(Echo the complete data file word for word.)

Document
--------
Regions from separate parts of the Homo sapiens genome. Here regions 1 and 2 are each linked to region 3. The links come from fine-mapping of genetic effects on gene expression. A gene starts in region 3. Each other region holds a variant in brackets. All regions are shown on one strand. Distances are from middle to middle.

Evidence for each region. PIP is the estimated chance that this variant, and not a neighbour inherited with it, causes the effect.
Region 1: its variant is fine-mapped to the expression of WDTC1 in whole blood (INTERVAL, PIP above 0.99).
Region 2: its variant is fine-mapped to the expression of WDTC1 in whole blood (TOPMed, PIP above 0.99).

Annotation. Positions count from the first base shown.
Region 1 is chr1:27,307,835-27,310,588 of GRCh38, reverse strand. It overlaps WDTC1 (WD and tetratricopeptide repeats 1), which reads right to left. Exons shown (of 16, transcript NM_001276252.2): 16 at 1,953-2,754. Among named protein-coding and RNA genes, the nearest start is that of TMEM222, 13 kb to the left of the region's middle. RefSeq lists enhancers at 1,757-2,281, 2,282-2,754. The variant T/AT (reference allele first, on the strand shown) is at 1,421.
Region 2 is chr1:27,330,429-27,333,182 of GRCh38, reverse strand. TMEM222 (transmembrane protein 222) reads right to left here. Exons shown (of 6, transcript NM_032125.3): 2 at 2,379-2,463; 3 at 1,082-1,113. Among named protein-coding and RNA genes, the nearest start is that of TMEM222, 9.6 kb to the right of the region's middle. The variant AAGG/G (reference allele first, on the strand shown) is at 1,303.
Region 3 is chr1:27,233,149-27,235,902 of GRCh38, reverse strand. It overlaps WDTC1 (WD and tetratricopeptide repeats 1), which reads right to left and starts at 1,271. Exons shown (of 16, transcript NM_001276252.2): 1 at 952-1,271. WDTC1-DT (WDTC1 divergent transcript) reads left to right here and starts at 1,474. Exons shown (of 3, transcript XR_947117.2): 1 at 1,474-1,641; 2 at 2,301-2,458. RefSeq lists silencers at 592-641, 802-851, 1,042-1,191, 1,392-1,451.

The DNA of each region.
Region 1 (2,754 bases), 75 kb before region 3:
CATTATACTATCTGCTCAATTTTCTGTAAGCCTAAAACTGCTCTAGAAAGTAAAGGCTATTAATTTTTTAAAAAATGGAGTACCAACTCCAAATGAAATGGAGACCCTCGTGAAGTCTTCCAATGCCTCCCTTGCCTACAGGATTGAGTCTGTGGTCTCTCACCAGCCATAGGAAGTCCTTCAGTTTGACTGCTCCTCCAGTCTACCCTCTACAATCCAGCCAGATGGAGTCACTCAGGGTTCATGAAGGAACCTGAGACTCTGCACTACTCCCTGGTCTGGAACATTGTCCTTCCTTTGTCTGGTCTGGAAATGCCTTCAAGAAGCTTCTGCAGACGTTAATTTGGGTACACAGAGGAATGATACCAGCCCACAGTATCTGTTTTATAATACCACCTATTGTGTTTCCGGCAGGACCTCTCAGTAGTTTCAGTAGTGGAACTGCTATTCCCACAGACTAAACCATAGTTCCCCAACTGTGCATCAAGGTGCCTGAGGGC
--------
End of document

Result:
Regions from separate parts of the Homo sapiens genome. Here regions 1 and 2 are each linked to region 3. The links come from fine-mapping of genetic effects on gene expression. A gene starts in region 3. Each other region holds a variant in brackets. All regions are shown on one strand. Distances are from middle to middle.

Evidence for each region. PIP is the estimated chance that this variant, and not a neighbour inherited with it, causes the effect.
Region 1: its variant is fine-mapped to the expression of WDTC1 in whole blood (INTERVAL, PIP above 0.99).
Region 2: its variant is fine-mapped to the expression of WDTC1 in whole blood (TOPMed, PIP above 0.99).

Annotation. Positions count from the first base shown.
Region 1 is chr1:27,307,835-27,310,588 of GRCh38, reverse strand. It overlaps WDTC1 (WD and tetratricopeptide repeats 1), which reads right to left. Exons shown (of 16, transcript NM_001276252.2): 16 at 1,953-2,754. Among named protein-coding and RNA genes, the nearest start is that of TMEM222, 13 kb to the left of the region's middle. RefSeq lists enhancers at 1,757-2,281, 2,282-2,754. The variant T/AT (reference allele first, on the strand shown) is at 1,421.
Region 2 is chr1:27,330,429-27,333,182 of GRCh38, reverse strand. TMEM222 (transmembrane protein 222) reads right to left here. Exons shown (of 6, transcript NM_032125.3): 2 at 2,379-2,463; 3 at 1,082-1,113. Among named protein-coding and RNA genes, the nearest start is that of TMEM222, 9.6 kb to the right of the region's middle. The variant AAGG/G (reference allele first, on the strand shown) is at 1,303.
Region 3 is chr1:27,233,149-27,235,902 of GRCh38, reverse strand. It overlaps WDTC1 (WD and tetratricopeptide repeats 1), which reads right to left and starts at 1,271. Exons shown (of 16, transcript NM_001276252.2): 1 at 952-1,271. WDTC1-DT (WDTC1 divergent transcript) reads left to right here and starts at 1,474. Exons shown (of 3, transcript XR_947117.2): 1 at 1,474-1,641; 2 at 2,301-2,458. RefSeq lists silencers at 592-641, 802-851, 1,042-1,191, 1,392-1,451.

The DNA of each region.
Region 1 (2,754 bases), 75 kb before region 3:
CATTATACTATCTGCTCAATTTTCTGTAAGCCTAAAACTGCTCTAGAAAGTAAAGGCTATTAATTTTTTAAAAAATGGAGTACCAACTCCAAATGAAATGGAGACCCTCGTGAAGTCTTCCAATGCCTCCCTTGCCTACAGGATTGAGTCTGTGGTCTCTCACCAGCCATAGGAAGTCCTTCAGTTTGACTGCTCCTCCAGTCTACCCTCTACAATCCAGCCAGATGGAGTCACTCAGGGTTCATGAAGGAACCTGAGACTCTGCACTACTCCCTGGTCTGGAACATTGTCCTTCCTTTGTCTGGTCTGGAAATGCCTTCAAGAAGCTTCTGCAGACGTTAATTTGGGTACACAGAGGAATGATACCAGCCCACAGTATCTGTTTTATAATACCACCTATTGTGTTTCCGGCAGGACCTCTCAGTAGTTTCAGTAGTGGAACTGCTATTCCCACAGACTAAACCATAGTTCCCCAACTGTGCATCAAGGTGCCTGAGGGC